Stung by the whitefly attack that caused heavy crop losses last year, a section of farmers in North India mainly in Punjab, Haryana and Rajasthan have preferred to plant the desi or indigenous cotton varieties.
As a result, areas that grow desi cotton varieties has grown manifold and the acreage is at a decade high, although the overall area under the fibre crop this year has declined to 30 per cent in the region where the Kharif planting has ended. KR Kranthi, Director of Nagpur-based Central Institute for Cotton Research (CICR) informs desi cotton has been planted on about 72,280 hectares in North India this kharif. Last year, the acreage under desi cotton in the region had barely touched 3,000 hectares, and in the last 10 years, it had not exceeded 5,000 hectares.”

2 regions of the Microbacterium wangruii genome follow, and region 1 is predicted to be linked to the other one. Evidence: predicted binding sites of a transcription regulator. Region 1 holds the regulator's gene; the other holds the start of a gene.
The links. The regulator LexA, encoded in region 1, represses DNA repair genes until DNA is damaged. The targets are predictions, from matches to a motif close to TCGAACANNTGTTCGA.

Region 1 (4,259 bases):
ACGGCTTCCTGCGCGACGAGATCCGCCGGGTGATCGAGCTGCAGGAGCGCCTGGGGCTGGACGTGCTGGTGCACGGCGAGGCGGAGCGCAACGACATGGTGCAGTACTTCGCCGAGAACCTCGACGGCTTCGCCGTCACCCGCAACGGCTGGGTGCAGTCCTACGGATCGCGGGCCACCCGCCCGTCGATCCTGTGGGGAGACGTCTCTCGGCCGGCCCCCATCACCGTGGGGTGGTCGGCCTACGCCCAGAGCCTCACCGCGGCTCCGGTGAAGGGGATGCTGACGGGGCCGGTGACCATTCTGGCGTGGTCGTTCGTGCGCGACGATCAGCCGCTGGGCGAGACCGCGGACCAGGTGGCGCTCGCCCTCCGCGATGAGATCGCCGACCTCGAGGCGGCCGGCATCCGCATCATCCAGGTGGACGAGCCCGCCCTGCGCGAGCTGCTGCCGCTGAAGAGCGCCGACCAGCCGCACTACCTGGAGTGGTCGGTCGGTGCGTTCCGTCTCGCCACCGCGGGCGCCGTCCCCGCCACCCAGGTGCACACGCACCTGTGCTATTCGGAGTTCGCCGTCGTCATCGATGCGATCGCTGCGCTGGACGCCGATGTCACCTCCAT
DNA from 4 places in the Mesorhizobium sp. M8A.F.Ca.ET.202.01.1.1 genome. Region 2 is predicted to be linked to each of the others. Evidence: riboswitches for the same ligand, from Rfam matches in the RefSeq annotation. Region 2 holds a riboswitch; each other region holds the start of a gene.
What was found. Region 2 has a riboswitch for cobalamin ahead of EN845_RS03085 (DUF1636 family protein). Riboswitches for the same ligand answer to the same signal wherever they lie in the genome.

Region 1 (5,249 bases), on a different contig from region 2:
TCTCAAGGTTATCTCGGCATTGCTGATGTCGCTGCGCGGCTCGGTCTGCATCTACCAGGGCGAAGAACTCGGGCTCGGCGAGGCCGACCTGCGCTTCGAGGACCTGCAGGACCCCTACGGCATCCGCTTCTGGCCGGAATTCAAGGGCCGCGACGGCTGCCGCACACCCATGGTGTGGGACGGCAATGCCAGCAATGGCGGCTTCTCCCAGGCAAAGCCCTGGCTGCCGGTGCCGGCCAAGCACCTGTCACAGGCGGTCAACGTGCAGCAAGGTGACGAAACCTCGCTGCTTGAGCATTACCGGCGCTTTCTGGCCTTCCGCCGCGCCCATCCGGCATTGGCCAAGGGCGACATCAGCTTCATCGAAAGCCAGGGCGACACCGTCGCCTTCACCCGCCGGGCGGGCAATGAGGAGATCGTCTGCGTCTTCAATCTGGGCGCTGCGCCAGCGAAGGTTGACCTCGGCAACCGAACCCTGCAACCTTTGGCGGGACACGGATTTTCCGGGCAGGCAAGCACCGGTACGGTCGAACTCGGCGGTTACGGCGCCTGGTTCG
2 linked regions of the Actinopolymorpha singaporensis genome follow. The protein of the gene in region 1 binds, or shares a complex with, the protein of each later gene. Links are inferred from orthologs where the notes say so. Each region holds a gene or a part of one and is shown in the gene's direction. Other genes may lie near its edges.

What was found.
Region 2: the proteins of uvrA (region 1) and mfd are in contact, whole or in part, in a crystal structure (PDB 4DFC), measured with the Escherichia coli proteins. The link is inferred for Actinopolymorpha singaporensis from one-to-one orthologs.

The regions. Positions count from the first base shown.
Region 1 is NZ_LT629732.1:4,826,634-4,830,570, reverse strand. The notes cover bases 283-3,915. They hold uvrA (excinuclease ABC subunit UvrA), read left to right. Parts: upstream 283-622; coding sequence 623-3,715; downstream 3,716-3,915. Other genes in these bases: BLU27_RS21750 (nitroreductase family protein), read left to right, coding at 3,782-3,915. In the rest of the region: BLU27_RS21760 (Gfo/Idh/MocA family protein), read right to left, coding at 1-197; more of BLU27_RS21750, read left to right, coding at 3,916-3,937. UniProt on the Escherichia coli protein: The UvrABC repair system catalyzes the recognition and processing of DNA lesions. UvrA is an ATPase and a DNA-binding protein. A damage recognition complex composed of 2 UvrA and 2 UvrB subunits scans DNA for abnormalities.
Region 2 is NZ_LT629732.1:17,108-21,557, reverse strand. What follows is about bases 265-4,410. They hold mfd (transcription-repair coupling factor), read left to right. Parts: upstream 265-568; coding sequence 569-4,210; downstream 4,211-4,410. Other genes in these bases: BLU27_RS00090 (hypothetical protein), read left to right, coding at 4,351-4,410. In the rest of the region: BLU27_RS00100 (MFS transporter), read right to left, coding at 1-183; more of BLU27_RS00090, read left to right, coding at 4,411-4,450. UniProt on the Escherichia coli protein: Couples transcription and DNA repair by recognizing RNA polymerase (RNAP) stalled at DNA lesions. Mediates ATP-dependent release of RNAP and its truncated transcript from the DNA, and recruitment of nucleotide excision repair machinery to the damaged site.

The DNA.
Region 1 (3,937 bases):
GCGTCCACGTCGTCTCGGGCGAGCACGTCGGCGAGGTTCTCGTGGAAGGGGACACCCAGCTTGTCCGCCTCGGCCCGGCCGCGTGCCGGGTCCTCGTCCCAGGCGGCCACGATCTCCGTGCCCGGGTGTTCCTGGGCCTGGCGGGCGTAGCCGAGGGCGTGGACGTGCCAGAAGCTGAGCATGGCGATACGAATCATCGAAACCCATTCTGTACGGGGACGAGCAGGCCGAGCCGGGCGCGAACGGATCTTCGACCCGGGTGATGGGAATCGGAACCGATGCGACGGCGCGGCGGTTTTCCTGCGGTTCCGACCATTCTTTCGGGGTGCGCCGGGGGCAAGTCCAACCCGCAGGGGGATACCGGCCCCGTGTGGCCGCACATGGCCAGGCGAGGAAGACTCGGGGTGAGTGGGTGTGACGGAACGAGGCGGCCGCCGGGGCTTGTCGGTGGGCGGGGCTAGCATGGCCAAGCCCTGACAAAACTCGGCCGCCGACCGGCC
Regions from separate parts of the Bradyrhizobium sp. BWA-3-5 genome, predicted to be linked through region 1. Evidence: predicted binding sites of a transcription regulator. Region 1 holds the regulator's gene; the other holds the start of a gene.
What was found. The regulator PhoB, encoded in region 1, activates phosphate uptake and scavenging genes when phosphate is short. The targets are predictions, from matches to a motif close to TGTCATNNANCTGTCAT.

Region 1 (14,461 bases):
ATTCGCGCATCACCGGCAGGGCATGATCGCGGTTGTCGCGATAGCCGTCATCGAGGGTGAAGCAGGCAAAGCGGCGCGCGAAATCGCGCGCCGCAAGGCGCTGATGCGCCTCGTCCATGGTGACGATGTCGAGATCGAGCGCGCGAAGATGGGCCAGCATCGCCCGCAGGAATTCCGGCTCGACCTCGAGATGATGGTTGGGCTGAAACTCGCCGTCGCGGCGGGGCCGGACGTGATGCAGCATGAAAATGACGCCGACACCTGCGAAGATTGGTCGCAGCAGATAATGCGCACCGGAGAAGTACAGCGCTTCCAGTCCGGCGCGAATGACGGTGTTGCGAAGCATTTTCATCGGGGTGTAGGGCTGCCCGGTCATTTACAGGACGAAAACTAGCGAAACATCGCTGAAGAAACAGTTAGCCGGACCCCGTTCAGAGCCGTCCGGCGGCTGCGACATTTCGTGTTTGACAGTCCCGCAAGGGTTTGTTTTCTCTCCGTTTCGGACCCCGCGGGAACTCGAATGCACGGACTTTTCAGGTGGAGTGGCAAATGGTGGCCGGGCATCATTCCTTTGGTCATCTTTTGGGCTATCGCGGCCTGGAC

Desi cotton, which is resistant to dreaded disease like leaf curl virus and pest attacks such as whiteflies, accounted for 7 per cent of the total cotton acreage of 10.17 lakh hectares in North India this year. The expectations is acreages under desi cotton to increase to 25 per cent in the next two to three years. The acreage could have gone up further, if more seeds were available to the farmers this year.
Despite lower cultivation costs compared to the Bt varieties, the short staple length is seen as a disadvantage for the desi cotton. The short staple and coarse desi variety cotton is mostly being used as surgical cotton due to its better absorption capacity and also in making denim.